I wouldn`t however draw any conclusions about tube vs SS based on the OP`s experience here.As Larryi pointed out, a higher level of tube components are available if you`re going to attempt meaningful comparisons to a relatively high level of SS gear.
Bottom line, if your system makes you happy,appreciate that and enjoy.
"Most tube amps and preamps are much easier to listen to for longer periods because they are typically smooth and musical sounding with more second order harmonics. To many listeners, most solid state amps are less musical, flat sounding, have wimpy mid-range and brittle highs."
--Vacuum Tube Valley Magazine – Issue 1
Both technologies have their merits. I'd say that solid state is advancing rapidly and some of these advancements are balancing out both. System synergy has it roll in both directions. A tube fan might like solid state better with my speakers and source. I'll be finding out soon. I'm delving back Into solid state after many years for reasons I care not to discuss. I'm just as excited with this move as I was moving to tubes. Hopefully I'll keep both but highly unlikely. I'd probably keep the ss and upgrade the tube amp.
I also like a tube preamp and a SS amp. That said, some SS preamps are very good too.
I think you are dead on in staying open on the tube preamp issue. I rolled tubes in my preamp until I had synergy with my warm McCormack SS amp. I found that synergy with the cool stock tubes. They complimented each other with an overall more neutral sound that I preferred. I changed to NCore amps and found the system sounded very thin. Rolling warmer tubes in the preamp, I found much greater synergy. If I relied on just that quick test, I might think that the tube preamp or the NCore amps suck. It was just that I was just using tubes tailored for the first amp. FWIW, the NCore amps sounded great bypassing my tube preamp and going directly into the amps too. However, I am a tube guy.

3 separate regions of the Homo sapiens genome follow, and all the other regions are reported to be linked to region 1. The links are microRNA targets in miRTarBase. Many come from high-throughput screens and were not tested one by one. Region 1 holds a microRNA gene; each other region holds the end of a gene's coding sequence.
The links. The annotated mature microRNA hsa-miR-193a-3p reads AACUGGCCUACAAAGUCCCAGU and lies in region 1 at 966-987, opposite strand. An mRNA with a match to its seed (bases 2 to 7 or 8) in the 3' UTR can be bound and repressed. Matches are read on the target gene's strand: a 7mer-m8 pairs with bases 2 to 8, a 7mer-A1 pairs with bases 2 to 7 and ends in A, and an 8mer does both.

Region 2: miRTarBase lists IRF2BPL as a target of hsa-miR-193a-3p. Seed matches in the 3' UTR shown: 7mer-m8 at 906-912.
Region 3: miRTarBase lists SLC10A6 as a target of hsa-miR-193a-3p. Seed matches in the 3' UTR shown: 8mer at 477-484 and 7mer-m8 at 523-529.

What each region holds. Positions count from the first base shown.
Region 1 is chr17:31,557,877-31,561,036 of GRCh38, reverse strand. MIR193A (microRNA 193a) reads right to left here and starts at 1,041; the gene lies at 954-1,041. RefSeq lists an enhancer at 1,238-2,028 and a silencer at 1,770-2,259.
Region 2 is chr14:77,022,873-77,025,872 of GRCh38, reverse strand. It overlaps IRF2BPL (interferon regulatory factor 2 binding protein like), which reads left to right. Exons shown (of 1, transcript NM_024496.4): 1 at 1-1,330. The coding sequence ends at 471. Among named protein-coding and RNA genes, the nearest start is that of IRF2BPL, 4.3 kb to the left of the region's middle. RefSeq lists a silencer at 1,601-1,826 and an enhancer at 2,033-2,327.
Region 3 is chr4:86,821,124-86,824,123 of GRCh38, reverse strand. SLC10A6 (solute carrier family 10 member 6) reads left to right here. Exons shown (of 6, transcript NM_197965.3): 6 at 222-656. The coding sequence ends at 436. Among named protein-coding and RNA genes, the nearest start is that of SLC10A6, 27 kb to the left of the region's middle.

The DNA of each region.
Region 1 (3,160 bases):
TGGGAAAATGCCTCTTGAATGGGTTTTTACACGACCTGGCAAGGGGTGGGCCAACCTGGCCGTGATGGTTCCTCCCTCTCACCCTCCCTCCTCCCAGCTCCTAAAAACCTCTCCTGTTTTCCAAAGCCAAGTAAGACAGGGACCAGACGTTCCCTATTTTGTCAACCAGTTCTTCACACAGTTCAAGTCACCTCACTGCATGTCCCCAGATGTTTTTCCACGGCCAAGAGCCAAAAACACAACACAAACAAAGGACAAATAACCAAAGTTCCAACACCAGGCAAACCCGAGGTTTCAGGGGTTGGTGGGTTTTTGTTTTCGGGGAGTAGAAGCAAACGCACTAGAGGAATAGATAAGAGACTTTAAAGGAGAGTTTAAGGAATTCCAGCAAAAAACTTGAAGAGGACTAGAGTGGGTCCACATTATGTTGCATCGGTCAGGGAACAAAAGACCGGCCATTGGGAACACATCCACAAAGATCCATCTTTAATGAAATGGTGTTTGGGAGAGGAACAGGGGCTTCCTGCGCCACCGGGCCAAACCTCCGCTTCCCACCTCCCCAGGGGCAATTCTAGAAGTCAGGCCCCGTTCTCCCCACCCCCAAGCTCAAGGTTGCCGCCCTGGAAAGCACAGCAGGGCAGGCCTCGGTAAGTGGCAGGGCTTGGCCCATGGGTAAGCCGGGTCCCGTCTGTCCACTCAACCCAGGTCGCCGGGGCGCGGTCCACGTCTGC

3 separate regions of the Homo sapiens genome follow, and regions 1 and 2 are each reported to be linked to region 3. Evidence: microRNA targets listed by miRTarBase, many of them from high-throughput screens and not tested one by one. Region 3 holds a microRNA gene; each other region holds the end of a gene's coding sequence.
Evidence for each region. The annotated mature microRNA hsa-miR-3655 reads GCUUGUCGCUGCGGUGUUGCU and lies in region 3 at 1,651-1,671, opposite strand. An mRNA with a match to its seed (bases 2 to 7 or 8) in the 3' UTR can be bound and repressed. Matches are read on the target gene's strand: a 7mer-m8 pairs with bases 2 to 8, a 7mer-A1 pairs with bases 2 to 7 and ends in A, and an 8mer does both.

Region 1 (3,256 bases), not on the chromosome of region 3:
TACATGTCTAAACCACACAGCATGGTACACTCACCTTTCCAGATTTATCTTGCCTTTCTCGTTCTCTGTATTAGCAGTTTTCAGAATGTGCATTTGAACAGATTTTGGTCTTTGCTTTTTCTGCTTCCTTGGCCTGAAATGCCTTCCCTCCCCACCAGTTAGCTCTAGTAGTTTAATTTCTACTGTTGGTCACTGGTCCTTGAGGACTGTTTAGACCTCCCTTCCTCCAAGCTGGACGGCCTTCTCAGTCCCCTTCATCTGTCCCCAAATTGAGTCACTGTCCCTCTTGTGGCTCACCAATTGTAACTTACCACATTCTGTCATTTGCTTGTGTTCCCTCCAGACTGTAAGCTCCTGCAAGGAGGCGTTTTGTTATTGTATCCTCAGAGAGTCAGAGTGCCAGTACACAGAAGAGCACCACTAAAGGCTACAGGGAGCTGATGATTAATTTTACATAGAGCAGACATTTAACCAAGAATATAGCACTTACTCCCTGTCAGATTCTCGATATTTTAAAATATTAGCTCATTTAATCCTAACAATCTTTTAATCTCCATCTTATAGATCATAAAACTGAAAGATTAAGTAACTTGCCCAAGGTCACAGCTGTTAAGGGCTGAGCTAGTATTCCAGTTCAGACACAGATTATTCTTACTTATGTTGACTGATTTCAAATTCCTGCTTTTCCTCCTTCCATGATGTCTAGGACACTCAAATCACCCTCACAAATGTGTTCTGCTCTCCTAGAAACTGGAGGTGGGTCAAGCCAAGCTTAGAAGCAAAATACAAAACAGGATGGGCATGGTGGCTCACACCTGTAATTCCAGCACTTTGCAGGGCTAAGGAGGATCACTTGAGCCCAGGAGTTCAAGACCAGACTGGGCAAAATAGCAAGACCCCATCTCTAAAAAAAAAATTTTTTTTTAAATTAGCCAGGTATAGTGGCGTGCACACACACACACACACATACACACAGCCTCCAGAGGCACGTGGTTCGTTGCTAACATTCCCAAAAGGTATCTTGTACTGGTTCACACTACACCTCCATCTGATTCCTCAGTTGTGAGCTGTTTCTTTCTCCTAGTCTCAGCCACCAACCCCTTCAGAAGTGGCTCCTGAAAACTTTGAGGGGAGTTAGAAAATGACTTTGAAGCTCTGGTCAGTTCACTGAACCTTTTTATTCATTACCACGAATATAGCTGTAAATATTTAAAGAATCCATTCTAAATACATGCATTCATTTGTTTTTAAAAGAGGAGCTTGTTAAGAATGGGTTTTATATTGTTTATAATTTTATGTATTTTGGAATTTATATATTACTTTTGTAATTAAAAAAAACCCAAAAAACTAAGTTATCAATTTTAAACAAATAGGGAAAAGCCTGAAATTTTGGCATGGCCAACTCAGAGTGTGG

Wenn you want speed, drive, a very musical and involving sound and a stunning deep and 3-dimensional image Pass is one of the only few who can give this. The DV-50 and the ML 380 are not that special. But wenn you ara happy with this. I love speed and drive as well. That is why I have a Pass Labs X 0.5 series poweramp. But I want a warm and musical sounding amp as well. And I also want an extreme deep and wide 3-dimensional brand. Then there are not that many which can give this.
My story goes something like this: My love affair with tubes began when I bought a Music Reference RM9 amp. At the time it was paired with the legendary Dolan PM1 SS preamp and sounded glorious. The bug kept biting so to scratch the itch I bought a Music Reference RM5 tube preamp, like the PM1, it had a killa phono section, and it sounded glorious. Still had the itch, so I bought an Audio Research LS15 tube preamp AND a PH3 tube phono preamp. Sounded very good and hey, now I had a remote! Sold the RM5 to offset the Audio Research prices (shouldn't of done that, talk about seller's remorse!). A few weeks ago, that itch started again but instead of buying something, I pulled the Dolan PM1 (SS)out of the closet and removed the AR gear. Can you believe the sound is glorious again!? Here's the thing that I came to realize; you can't/shouldn't assume that one tech is automatically better than another (tube vs. SS). There's different levels of performance and in my case I clearly can hear that the Dolan PM1 is simply a better-sounding preamp than the Audio Research LS15/PH3. Is it better than the best tube preamps? Probably not, but until that damned itch starts flaring up, I'm good!;) Meanwhile, I've got some AR gear for sale!
I have owned the McCormack DNA .5 rev A and now own a DNA 500. I would not typically call either one "warm" but I do believe that one of their best traits is a very nice and musical and extended bottom end.
If the bass is good and deep then you might think an amp is "warm" compared to one that doesn't quite handle bass that well, or one that focuses its shine (literally) on the top end.